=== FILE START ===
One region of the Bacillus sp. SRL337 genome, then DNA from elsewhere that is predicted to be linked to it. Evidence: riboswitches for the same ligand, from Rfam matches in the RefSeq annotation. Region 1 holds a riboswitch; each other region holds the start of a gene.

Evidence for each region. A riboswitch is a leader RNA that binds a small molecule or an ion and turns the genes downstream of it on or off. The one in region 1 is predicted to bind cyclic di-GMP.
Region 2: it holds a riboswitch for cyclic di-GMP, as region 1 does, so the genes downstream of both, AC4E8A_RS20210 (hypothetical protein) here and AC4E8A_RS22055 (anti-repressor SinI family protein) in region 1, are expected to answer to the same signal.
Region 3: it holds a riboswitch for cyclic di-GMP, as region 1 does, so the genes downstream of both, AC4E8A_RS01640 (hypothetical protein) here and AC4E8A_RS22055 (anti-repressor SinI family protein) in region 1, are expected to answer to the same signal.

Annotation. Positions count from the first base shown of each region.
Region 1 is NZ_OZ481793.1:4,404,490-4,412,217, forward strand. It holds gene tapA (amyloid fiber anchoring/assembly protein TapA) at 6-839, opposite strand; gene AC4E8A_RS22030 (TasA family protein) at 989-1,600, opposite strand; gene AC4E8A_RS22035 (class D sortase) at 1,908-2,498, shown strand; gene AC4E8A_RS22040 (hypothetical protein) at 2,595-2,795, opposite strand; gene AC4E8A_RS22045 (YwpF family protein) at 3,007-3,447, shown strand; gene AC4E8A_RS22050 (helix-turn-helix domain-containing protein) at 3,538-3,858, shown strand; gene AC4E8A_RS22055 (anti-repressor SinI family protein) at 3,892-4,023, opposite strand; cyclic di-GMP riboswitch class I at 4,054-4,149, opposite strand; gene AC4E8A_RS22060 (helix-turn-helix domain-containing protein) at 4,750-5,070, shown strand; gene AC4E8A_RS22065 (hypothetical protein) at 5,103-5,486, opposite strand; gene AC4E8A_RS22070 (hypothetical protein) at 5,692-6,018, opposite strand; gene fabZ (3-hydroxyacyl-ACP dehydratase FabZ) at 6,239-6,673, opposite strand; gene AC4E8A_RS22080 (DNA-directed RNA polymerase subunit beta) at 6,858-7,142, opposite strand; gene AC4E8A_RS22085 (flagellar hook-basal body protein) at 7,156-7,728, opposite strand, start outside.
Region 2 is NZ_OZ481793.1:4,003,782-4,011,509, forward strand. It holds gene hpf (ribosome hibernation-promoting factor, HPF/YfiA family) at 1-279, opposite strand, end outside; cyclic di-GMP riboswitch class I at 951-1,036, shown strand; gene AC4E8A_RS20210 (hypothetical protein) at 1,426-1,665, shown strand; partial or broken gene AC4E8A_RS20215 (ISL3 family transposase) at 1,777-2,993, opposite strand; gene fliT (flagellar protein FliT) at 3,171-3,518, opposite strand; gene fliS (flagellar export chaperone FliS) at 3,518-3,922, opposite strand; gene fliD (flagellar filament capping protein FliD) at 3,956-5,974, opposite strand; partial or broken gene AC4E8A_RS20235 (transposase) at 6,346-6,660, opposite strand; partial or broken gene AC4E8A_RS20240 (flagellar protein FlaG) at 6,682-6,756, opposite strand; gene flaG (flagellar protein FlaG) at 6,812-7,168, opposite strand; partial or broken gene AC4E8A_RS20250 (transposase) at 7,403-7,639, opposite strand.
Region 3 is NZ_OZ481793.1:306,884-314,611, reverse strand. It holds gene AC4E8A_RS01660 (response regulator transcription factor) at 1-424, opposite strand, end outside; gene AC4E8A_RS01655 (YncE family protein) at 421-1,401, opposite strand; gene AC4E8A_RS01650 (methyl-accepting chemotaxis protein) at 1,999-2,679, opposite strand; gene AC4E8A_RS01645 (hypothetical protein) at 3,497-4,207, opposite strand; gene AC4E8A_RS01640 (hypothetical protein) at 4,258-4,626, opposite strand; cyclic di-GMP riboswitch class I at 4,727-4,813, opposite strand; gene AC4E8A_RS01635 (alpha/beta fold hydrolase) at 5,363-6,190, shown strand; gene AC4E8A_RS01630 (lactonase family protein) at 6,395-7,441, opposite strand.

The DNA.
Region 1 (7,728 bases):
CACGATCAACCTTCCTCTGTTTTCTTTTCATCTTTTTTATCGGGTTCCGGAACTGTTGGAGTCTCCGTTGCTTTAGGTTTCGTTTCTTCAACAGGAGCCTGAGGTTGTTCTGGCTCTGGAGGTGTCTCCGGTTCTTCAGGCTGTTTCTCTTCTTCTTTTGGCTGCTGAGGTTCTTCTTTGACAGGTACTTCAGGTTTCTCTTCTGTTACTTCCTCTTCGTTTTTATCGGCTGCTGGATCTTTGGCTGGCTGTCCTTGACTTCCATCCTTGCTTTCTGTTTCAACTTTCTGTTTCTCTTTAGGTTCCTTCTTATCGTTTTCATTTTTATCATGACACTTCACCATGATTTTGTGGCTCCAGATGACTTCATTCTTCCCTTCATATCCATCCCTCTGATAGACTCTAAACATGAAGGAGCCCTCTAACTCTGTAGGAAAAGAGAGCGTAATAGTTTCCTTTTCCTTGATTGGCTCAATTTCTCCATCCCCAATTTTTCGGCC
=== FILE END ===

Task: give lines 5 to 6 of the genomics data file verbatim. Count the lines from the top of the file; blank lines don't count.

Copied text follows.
Annotation. Positions count from the first base shown of each region.
Region 1 is NZ_OZ481793.1:4,404,490-4,412,217, forward strand. It holds gene tapA (amyloid fiber anchoring/assembly protein TapA) at 6-839, opposite strand; gene AC4E8A_RS22030 (TasA family protein) at 989-1,600, opposite strand; gene AC4E8A_RS22035 (class D sortase) at 1,908-2,498, shown strand; gene AC4E8A_RS22040 (hypothetical protein) at 2,595-2,795, opposite strand; gene AC4E8A_RS22045 (YwpF family protein) at 3,007-3,447, shown strand; gene AC4E8A_RS22050 (helix-turn-helix domain-containing protein) at 3,538-3,858, shown strand; gene AC4E8A_RS22055 (anti-repressor SinI family protein) at 3,892-4,023, opposite strand; cyclic di-GMP riboswitch class I at 4,054-4,149, opposite strand; gene AC4E8A_RS22060 (helix-turn-helix domain-containing protein) at 4,750-5,070, shown strand; gene AC4E8A_RS22065 (hypothetical protein) at 5,103-5,486, opposite strand; gene AC4E8A_RS22070 (hypothetical protein) at 5,692-6,018, opposite strand; gene fabZ (3-hydroxyacyl-ACP dehydratase FabZ) at 6,239-6,673, opposite strand; gene AC4E8A_RS22080 (DNA-directed RNA polymerase subunit beta) at 6,858-7,142, opposite strand; gene AC4E8A_RS22085 (flagellar hook-basal body protein) at 7,156-7,728, opposite strand, start outside.